Riz Ahmed, Kayvan Novak, Nigel Lindsay, Adeel Akhtar, Arsher Ali
Director: Chris Morris
As if to prove his knack for inflaming social norms remains intact, satirist Chris Morris has appropriated a term associated with English patriotism for a film about a group of British Muslims trying to launch suicide bomb attacks in their home country.
The absurdity of this juxtaposition is heightened by hilariously subversive moments, such as scenes that reveal the jihadis' failure to reconcile their British ways of life and the hazy motives which run against every bit of their existence. But Four Lions never attains the brutal social critique that ran through Morris' past work, in which he injected sharp intellectualism into even seemingly infantile pranks.
Morris has never faltered when tackling controversial topics head-on. After all, this is the man who, well before Sacha Baron Cohen came up with Borat, exposed the social hypocrisy inherent in moral crusades and simplified consensuses about complex social issues (such as getting politicians and celebrities to endorse some utterly ridiculous hoax campaigns).
Having told the press about his intention to reveal the 'Dad's Army aspect' of terrorism, Morris has certainly dared to show the unshowable with the depiction of his 'lions': there's Omar (Riz Ahmed), the gang leader who struggles with his plans while enjoying a fine suburban family life; his intellectually impaired sidekick Waj (Kayvan Novak), who wreaks the wrong havoc at a Pakistani training camp with Omar; the fumbling Faisal (Adeel Akhtar), who plans to explode bombs attached to crows; Barry (Nigel Lindsay), a new convert styling himself as a fiery radical; and Hassan (Arsher Ali), who's all mouth but no guts about his self-styled calling.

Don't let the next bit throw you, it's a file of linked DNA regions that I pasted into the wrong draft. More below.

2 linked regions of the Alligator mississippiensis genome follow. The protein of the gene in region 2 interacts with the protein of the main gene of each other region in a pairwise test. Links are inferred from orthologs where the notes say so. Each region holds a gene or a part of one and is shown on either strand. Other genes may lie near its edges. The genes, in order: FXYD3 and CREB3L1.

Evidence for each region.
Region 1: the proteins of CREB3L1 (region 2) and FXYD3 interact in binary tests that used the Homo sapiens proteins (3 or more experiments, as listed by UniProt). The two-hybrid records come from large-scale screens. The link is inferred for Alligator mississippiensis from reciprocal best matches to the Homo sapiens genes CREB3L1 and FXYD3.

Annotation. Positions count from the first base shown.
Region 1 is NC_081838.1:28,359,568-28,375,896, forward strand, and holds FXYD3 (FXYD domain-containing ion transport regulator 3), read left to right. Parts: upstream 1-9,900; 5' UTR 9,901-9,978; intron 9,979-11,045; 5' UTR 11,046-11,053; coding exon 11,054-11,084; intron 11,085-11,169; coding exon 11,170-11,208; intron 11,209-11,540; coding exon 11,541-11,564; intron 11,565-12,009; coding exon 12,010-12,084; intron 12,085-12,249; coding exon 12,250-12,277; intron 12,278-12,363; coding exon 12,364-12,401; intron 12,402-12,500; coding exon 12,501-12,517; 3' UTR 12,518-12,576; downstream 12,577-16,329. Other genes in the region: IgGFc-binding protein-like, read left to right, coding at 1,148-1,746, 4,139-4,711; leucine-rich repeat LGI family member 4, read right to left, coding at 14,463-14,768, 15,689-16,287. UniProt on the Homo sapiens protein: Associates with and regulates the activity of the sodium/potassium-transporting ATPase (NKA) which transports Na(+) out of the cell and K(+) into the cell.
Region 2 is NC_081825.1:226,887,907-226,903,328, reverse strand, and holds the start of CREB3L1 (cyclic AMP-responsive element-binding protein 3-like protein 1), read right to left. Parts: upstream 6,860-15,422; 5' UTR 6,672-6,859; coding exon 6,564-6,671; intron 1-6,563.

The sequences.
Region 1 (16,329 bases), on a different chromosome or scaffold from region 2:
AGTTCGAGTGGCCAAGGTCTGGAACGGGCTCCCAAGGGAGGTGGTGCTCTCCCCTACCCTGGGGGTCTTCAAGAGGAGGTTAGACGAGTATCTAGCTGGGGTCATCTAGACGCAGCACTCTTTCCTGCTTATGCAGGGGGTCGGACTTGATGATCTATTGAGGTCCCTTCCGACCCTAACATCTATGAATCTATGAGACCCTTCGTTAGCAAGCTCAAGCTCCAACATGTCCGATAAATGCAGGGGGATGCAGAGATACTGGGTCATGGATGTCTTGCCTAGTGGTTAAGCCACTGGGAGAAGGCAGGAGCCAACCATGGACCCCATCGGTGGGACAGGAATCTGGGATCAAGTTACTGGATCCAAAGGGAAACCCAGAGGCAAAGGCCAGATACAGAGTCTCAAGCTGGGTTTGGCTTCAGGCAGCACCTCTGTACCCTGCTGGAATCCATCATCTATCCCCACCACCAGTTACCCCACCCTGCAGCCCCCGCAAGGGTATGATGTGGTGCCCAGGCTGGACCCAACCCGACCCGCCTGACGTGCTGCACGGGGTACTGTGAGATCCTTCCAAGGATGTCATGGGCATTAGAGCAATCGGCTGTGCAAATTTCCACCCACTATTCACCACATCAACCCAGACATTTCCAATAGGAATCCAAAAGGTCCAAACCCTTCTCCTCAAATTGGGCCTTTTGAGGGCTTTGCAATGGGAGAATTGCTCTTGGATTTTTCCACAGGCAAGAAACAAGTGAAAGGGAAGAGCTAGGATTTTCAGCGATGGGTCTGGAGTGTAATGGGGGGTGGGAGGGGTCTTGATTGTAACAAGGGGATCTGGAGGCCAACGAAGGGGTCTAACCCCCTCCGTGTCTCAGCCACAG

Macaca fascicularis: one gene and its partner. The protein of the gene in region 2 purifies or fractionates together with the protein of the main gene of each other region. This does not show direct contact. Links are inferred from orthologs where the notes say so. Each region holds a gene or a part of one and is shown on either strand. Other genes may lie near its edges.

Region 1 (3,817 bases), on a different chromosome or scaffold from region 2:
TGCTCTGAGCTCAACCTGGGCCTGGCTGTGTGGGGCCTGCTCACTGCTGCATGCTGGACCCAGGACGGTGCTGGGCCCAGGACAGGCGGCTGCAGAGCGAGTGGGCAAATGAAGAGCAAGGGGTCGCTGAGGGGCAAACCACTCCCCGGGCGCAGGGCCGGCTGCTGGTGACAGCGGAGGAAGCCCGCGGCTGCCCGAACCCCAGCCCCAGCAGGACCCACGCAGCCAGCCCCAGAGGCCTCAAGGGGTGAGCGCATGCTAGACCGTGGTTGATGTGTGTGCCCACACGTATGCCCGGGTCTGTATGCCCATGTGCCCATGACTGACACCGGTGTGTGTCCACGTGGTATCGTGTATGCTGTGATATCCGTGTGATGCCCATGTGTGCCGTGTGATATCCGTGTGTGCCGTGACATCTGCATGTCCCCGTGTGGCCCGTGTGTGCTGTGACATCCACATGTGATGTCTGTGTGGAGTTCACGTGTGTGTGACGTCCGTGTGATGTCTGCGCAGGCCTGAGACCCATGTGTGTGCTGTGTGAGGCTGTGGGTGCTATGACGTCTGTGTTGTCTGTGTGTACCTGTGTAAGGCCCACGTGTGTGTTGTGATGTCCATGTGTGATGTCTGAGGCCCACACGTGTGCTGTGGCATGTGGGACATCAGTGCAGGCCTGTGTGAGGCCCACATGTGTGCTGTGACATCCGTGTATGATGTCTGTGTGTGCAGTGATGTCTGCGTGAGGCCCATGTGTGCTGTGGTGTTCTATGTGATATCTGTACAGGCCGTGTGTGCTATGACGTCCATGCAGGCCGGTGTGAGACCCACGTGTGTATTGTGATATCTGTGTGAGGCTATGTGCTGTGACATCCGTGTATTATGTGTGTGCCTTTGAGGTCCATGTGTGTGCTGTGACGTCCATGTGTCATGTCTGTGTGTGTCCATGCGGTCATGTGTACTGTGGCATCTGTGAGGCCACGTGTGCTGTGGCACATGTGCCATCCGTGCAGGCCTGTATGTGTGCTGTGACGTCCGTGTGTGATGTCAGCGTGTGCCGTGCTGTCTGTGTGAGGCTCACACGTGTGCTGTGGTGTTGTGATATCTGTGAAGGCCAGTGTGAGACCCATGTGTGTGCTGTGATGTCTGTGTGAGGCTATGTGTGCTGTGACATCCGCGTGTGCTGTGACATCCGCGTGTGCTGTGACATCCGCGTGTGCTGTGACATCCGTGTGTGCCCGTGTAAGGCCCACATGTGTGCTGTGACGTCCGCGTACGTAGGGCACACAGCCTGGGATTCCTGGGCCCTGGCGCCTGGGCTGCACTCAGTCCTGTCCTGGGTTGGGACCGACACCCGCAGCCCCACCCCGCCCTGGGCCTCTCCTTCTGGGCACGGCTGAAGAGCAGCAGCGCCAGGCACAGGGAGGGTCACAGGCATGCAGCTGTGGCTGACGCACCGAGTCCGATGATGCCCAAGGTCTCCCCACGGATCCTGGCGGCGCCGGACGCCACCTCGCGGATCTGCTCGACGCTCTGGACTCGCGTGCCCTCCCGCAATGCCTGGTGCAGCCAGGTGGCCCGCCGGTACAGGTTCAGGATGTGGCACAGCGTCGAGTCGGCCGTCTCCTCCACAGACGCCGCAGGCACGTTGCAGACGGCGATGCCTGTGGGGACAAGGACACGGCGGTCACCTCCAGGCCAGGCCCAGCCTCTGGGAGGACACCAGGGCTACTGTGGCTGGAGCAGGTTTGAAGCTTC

While Morris could never be trusted for feel-good closure - people do die in the film - Four Lions could have done with more contemplation about the conditions that spawn these 'lions'.
By drawing laughs solely from these fundamentalists, it seems suspiciously aloof in looking at the media panic about religious and cultural wars. Lacking the incredulous and/or other-worldly humour of, say, Morris' past television work such as The Day Today or Brass Eye, the film is a good romp but devoid of the bite that condemns the over-arching powerplay which shapes perception and disorder in the world today. Extras: deleted scenes.